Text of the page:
Day Laborers in Queens


On a warm weekday morning on 69th St. in Jackson Heights, Queens, a white pickup truck pulls over to a group of Latino day laborers waiting for work along the sidewalk. A crowd gathers around the truck and before long a couple of men jump in and the pickup drives away.            

 

Enrique, a 50-year-old undocumented immigrant from Mexico, was not lucky enough to be among those men. For twelve years, Enrique–who like others in this story declined to give his last name for fear of being targeted by authorities–has worked all over the United States. But the economic downturn has made it almost impossible for him and many other day laborers to find a job.

 

Recently Enrique has only found employment on one or two days each month. At ten dollars an hour, he now earns so little that he has decided to return to Mexico as soon as he can earn enough for the bus ticket home.             

 

Wearing a navy blue t-shirt, faded blue work trousers, black sneakers, and a tattered Mets baseball cap, Enrique looks exhausted and desperate for a job.             

 

“In twenty days I haven’t worked once,” he said in Spanish. “If there is no work, what can you do? Nothing.”           

 

Roberto, another undocumented immigrant from Mexico, also waits for employers along 69th St. He first arrived in the US in 1990 as a young man and has worked as a day laborer ever since. Every day he comes to look for a job, and for months has had little luck.            

 

“This is definitely the worst year we day laborers have had,” he said. “We’ve gone months without work. There was a period where I was working one day a month. Imagine that. I didn’t even make enough for the rent. It’s been hard for all of us.” 

 

The situation has gotten so bad that many–like Enrique–are deciding to return to their families.         

 

“There have been many who have left,” said Roberto, “and many more who want to leave.”

 

According to Julissa Bisono, an organizer with Make the Road New York, a Brooklyn-based organization that fights for workplace justice and immigrant rights, says that this is a increasing trend throughout the New York region.   

 

"Many workers have been evicted from their rooms because they cannot pay the rent," she said. "In some cases some leave back to their country because they can’t find jobs."             

 

The economy is not the only obstacle facing day laborers. Police intimidation has increased, according to Roberto, and there have been numerous arrests of day laborers in the area, the most recent in early July. In October of 2008, the NYPD arrested ten people on the same corner where Roberto and Enrique now wait for employers.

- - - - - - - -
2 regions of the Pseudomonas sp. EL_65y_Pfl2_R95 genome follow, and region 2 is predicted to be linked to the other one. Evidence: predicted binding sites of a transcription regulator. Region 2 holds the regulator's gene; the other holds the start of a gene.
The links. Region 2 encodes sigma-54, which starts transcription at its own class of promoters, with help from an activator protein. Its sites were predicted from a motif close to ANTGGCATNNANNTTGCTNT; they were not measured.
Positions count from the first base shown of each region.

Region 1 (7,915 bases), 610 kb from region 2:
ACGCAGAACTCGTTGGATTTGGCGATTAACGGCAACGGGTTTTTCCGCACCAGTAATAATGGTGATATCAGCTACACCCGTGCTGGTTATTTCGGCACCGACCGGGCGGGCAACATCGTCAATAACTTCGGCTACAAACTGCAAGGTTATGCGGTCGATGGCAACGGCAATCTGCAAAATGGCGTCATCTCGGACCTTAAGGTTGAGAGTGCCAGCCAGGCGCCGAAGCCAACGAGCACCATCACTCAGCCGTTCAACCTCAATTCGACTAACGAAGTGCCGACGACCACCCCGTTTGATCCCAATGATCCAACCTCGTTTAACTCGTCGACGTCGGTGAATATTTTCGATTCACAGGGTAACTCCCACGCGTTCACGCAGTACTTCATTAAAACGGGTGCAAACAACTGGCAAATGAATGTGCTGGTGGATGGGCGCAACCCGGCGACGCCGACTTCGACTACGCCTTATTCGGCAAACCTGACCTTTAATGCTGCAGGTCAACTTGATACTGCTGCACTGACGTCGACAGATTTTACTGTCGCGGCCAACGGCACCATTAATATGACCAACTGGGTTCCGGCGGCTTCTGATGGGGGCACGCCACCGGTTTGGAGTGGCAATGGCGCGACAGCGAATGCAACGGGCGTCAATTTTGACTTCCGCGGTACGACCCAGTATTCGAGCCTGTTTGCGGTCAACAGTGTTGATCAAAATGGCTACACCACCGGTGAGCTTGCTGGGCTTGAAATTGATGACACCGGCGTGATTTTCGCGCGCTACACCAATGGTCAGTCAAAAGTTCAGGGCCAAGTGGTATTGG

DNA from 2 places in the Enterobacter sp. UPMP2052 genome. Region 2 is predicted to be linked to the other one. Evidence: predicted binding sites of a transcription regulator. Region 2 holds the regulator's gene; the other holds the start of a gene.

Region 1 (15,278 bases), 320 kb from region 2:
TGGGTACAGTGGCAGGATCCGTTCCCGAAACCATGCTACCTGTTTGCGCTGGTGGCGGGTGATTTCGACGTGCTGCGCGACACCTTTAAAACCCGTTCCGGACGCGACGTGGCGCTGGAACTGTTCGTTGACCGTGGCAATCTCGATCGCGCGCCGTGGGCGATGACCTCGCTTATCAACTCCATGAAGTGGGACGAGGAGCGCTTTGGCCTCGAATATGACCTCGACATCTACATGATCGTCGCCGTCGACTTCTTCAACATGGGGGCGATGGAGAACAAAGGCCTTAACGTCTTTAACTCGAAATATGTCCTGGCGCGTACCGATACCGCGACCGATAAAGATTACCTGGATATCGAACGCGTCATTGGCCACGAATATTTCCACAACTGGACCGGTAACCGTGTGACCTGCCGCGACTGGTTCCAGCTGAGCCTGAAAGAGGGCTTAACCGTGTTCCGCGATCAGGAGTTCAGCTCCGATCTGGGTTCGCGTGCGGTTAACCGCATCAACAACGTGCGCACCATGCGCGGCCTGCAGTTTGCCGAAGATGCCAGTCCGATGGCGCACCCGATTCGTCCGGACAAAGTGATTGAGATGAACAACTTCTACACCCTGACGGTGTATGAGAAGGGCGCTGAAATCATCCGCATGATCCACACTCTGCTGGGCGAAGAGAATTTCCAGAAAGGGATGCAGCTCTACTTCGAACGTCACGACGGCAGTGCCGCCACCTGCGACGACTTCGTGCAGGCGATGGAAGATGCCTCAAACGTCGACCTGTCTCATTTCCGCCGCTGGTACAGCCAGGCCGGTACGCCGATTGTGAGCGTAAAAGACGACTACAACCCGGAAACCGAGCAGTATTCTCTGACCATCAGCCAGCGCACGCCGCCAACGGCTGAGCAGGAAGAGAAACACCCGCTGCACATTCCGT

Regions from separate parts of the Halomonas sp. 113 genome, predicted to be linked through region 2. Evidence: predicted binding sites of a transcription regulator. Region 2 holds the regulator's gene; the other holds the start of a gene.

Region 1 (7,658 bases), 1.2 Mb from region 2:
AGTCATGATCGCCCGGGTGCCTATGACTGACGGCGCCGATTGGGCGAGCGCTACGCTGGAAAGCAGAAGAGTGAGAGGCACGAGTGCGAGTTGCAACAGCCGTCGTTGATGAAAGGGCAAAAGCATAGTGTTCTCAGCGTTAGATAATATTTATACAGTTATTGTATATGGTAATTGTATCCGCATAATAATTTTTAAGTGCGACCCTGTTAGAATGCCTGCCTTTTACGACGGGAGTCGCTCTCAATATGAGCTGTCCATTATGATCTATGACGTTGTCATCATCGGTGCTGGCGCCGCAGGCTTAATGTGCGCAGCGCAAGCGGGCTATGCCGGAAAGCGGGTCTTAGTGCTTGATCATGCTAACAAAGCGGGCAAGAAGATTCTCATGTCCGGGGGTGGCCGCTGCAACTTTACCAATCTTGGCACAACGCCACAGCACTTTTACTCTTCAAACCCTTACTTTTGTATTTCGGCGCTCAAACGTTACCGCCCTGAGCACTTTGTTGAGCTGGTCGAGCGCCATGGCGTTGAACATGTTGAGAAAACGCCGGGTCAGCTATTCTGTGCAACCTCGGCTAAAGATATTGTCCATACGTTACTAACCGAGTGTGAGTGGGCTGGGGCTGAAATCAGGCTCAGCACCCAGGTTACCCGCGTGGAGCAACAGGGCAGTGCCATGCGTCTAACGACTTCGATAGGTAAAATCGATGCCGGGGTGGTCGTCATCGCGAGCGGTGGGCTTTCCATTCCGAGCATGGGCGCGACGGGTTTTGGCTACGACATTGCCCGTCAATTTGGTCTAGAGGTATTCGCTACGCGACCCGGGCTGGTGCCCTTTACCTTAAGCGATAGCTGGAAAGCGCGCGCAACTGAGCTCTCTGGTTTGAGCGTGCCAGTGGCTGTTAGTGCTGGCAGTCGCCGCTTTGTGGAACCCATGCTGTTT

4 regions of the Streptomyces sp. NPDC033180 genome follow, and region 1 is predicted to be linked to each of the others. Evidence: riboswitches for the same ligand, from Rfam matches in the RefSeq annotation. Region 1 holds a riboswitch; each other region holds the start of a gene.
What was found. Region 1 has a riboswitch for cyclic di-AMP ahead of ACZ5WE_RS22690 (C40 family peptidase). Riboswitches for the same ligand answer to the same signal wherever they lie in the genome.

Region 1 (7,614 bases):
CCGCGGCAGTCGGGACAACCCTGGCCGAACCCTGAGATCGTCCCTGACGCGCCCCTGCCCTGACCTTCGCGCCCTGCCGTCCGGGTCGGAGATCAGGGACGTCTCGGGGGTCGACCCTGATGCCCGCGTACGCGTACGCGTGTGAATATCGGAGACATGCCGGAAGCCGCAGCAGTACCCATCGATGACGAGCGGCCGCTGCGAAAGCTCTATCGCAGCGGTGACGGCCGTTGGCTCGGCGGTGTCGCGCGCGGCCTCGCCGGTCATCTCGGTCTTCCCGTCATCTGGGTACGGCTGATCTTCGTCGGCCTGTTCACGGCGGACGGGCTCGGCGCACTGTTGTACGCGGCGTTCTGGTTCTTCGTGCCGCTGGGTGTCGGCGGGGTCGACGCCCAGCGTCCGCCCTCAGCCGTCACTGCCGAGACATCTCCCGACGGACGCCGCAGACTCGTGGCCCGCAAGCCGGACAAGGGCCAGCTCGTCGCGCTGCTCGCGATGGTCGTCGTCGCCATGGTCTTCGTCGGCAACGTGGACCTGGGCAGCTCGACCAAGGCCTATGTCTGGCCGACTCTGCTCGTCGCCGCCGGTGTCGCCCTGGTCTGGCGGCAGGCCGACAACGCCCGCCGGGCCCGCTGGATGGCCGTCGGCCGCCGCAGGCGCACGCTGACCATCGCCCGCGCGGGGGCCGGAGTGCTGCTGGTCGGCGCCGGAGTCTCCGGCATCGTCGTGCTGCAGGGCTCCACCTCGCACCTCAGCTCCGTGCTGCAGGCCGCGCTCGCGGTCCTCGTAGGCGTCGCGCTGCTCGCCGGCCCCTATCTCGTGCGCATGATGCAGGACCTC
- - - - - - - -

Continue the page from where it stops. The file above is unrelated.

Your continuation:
“The police come and give tickets to us for standing there looking for work,” he said. “ It’s not right. We aren’t criminals. We just come out to look for work, to earn something to pay the rent, to send home to our families. It’s not a crime to look for work on the street.”      

 

The NYPD declined to comment.          

 

Cars and trucks continue to pass by the long stretch of sidewalk where some 25 men wait in groups, but none stop. A police cruiser arrives on the opposite corner and parks. The young men–also day laborers–who are leaning against the outside wall of an apartment building scurry across the street and join the rest of the men. A few minutes later the patrol car drives away.             

 

“We see it as harassment by the police,” said Roberto. “They don’t want us here or they don’t want organizations to come and help us. We think it’s unjust, that it’s racial.”             

 

A few blocks away on the corner Roosevelt Boulevard and 69th street, below the deafening rumble of the elevated 7 train, another group of day laborers is having better luck in their search.            

 

Francisco and Angel, two youth in their mid-twenties from the central Mexican state of Tlaxcala, wearing matching grey shirts, blue jeans, work boots, and green baseball caps, are standing below the stairway to the elevated subway tracks. They say that the recession has made it harder to find employment.            

 

“Before I would work every day,” said Francisco, “but now it’s just two, three times a week”.

 

The two live nearby in a single room they rent together for 600 dollars a month. They used to work mostly in construction and the collapse of New York’s real estate market last year hit day laborers particularly hard. Francisco says that a lot of his compatriots have already returned home, but he and Angel are not going anywhere.            

 

“Lots of people have gone back to Mexico,” he said, “but I think that now things are getting better. Things are slowly returning to normal.”         

 

Francisco says that jobs have been abundant recently as moving companies need extra hands during the month’s-end surge in demand.

 

But these days, Angel says, finding work as often requires more patience and luck than anything else.

 

“Some people will be out here all week and only work one day”, he said.          

 

Just then, a moving truck screeches to a stop on the corner and two Latino men jump in. Angel and Francisco wave to the men and smile as the truck speeds off.

 

A few hours later, as the early afternoon sun casts a deep shadow under the tracks, Francisco and Angel continue to wait on the corner of Roosevelt and 69th, hoping for work that may not come. But tomorrow is another day.

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